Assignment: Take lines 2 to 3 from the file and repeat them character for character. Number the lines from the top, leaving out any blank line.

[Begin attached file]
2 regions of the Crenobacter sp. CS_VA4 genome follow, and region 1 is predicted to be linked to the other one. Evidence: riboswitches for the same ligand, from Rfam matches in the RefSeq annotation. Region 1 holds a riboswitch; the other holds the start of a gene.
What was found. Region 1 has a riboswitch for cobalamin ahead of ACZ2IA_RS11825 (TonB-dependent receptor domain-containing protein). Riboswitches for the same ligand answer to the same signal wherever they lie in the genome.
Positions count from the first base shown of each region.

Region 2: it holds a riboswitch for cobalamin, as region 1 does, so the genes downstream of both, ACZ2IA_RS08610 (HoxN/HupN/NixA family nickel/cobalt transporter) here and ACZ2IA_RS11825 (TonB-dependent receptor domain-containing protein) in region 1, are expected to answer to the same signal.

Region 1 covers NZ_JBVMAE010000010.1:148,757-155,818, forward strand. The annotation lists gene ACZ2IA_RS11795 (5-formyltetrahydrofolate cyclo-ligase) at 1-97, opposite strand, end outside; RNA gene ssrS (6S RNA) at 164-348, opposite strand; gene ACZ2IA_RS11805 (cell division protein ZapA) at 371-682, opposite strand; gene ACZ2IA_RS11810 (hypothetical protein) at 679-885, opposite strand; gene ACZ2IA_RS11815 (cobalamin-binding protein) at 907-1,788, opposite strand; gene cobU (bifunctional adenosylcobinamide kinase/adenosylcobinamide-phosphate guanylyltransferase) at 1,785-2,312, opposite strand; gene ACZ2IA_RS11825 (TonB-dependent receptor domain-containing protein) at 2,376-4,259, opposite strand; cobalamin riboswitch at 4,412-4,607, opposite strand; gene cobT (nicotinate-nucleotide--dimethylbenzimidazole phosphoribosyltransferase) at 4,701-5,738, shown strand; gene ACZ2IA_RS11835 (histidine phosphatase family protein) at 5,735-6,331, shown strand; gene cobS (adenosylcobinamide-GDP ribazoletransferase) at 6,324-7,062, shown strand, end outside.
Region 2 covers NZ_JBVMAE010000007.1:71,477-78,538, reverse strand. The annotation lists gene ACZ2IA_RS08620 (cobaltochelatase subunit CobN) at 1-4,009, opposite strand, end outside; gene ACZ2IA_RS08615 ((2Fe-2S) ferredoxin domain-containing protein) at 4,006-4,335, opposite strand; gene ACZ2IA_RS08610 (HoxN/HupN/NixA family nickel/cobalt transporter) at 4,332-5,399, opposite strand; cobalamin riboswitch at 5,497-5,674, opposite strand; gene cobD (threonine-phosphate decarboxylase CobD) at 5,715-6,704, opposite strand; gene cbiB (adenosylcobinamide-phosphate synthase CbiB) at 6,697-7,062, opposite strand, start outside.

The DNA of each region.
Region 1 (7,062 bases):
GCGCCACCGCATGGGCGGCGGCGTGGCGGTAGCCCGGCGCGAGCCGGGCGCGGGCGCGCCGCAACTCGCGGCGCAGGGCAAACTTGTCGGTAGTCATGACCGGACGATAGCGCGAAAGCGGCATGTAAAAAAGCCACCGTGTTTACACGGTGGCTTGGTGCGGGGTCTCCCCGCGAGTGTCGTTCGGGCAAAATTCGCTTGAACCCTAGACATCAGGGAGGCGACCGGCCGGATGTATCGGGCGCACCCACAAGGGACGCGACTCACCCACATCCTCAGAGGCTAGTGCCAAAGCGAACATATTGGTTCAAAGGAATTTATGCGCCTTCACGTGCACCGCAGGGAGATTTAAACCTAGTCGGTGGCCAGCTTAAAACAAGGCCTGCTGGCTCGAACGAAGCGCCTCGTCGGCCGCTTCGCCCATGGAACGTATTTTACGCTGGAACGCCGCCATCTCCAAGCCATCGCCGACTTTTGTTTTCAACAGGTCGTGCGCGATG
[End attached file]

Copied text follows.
What was found. Region 1 has a riboswitch for cobalamin ahead of ACZ2IA_RS11825 (TonB-dependent receptor domain-containing protein). Riboswitches for the same ligand answer to the same signal wherever they lie in the genome.
Positions count from the first base shown of each region.